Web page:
FAINE:

And is it a matter then, its part of the big picture, but not on your short term radar screen?

PRIME MINISTER:

I’ve got to tell you I haven’t really thought about it. Once in the last five or six months, if you really want my honest view.

FAINE:

Well maybe it isn’t helpful then for Tony Abbott to raise it. 21 minutes to 9 on 774 ABC Melbourne

PRIME MINISTER:

I don’t expect him to think exactly as I do.

FAINE:

You don’t?

PRIME MINISTER:

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No I don’t. I don’t expect any of my Ministers to think exactly as I do. We are a collection of individuals, but we have a common philosophy and a common commitment to good Government. That doesn’t mean to say we agree on everything. That would be a very odd Government if we were like that.

FAINE:

No, but you run a very disciplined…

PRIME MINISTER:

We run a very disciplined…

FAINE:

Ship.

PRIME MINISTER:

Discipline is very important. But also maturity in accepting that there is a range of views that forms a successful Government is also important, and that is the approach that I’ve always brought.

FAINE:

You’ve had to tell Peter Costello that you thought he was overshooting the mark on industrial relations reform.

PRIME MINISTER:

No I didn’t tell him anything of the kind. I simply stated what the Government’s policy was in relation to unfair dismissal. And if you actually look at what Peter said concerning meal breaks and smokos, he merely made the point, which I would make, that sometimes under the present arrangements those things are matters of negotiation and what I’ve said is that the current arrangements are going to continue.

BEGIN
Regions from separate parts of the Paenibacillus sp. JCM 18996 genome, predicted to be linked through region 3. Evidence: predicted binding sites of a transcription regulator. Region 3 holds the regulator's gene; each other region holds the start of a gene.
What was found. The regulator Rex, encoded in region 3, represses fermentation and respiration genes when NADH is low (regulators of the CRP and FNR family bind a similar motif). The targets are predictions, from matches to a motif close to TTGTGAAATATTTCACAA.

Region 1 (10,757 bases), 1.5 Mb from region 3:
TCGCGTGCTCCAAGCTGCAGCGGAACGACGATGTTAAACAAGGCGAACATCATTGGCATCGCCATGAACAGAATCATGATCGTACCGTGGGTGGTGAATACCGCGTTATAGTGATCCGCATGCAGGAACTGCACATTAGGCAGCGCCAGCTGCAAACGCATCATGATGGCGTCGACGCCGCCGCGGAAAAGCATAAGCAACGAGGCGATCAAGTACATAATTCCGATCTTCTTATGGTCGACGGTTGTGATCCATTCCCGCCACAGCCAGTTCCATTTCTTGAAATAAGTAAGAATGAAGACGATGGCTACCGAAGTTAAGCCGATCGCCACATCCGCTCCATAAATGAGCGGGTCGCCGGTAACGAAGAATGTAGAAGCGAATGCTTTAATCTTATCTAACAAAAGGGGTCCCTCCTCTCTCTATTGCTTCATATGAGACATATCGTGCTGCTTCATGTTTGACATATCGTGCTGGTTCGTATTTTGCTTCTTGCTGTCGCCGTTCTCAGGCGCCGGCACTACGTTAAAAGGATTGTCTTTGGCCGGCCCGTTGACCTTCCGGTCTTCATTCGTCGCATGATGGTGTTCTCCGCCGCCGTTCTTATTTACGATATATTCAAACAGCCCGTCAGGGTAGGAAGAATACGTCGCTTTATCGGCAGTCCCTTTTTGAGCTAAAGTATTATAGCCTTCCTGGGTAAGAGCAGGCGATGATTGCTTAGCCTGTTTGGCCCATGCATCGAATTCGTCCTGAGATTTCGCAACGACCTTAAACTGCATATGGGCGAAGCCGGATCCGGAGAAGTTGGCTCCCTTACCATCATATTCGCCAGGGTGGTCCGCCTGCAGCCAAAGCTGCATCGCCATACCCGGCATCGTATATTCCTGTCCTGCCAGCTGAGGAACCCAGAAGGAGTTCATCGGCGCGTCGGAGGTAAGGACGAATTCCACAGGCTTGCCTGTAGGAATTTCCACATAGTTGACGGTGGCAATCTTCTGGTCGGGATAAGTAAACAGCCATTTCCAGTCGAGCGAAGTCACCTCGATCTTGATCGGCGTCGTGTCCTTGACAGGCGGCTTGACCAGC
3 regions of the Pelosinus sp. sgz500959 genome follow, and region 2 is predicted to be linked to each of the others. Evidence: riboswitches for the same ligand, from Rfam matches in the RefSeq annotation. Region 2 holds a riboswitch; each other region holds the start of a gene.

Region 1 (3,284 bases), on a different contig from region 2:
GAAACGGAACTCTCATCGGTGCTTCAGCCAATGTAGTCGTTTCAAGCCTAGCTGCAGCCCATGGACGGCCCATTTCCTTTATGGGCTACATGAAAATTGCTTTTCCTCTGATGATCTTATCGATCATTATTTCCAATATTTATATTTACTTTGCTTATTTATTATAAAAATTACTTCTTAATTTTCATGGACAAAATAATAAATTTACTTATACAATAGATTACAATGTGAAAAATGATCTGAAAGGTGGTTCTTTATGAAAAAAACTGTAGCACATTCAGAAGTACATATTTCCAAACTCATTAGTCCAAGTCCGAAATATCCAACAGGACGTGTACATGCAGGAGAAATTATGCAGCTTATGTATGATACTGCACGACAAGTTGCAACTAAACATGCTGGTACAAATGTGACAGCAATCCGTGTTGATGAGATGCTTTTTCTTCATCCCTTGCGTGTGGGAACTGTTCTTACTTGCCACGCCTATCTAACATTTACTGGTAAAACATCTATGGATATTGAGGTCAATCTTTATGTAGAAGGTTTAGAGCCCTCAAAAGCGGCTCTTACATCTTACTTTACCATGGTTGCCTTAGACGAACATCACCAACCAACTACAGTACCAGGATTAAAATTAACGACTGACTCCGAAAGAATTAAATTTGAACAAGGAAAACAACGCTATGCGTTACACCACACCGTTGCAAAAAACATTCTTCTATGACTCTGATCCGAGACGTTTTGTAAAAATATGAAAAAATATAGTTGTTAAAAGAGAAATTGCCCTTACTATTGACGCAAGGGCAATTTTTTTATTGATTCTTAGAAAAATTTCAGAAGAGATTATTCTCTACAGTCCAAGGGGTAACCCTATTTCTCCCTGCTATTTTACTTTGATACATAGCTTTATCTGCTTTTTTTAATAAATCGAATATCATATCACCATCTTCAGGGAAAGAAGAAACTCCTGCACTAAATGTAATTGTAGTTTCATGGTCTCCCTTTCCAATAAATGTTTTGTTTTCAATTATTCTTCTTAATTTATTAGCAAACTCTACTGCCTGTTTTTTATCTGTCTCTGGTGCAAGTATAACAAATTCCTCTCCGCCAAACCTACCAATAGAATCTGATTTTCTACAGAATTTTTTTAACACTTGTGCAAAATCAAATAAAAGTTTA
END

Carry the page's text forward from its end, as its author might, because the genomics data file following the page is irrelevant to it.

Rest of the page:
FAINE:

Has he done the same thing again, Peter Costello, in relation to the sale of the rest of Telstra?

PRIME MINISTER:

No, I had a look at the context of what Peter said…

FAINE:

Well let’s go through it. The Nationals are saying…

PRIME MINISTER:

Well let me go through it. Can I just tell you what the Government’s position is on Telstra? We are going to consider it, and I’m not going to start responding to this or that speech or

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resolution, or this or that comment. The Queensland National Party have got a perfect right to express a view. In the end, a decision on this matter will be taken by the Federal Parliamentary Coalition Party Room. I will discuss the matter with my Cabinet colleagues over the course of the next few weeks, we’ll have everything in front of us, and we’ll take a decision. And until then, I’m not going to speculate about the minutia of that decision. I will make the general observation that it’s in the public interest that Telstra be sold and it’s in the interests of telecommunications in the bush that Telstra in the long run, be freed of the present absurdity where it’s half owned by the Government. What people should understand is that for so long as Telstra is half owned by the Government, it can’t realise its full potential as a company, it can’t raise money on the equity markets, it can’t expand and grow and multiply like any company that size should do. So I would make the point that in the long run, good telecommunications in this country will follow and flow from a strong, freely operating Telstra.

FAINE:

Unless you live in the bush?

PRIME MINISTER:

Beg your pardon?

FAINE:

Unless you live in the bush?

PRIME MINISTER:

No, no, no, I would argue that that it’s in everybody’s interests.

FAINE:

Even people in the bush who say we are….

PRIME MINISTER:

I think in the long run it is in everybody’s interests to have a strong Telstra. Now, there are certain safeguards that are going to be legislated by the Government. We’ve made that very clear. But you can’t forever have this odd position of it being half owned by the Government and half owned by individual shareholders. But as to the terms and conditions of the sale and when it occurs and so forth, that is something that we’re going to talk about and I’m not going to speculate about.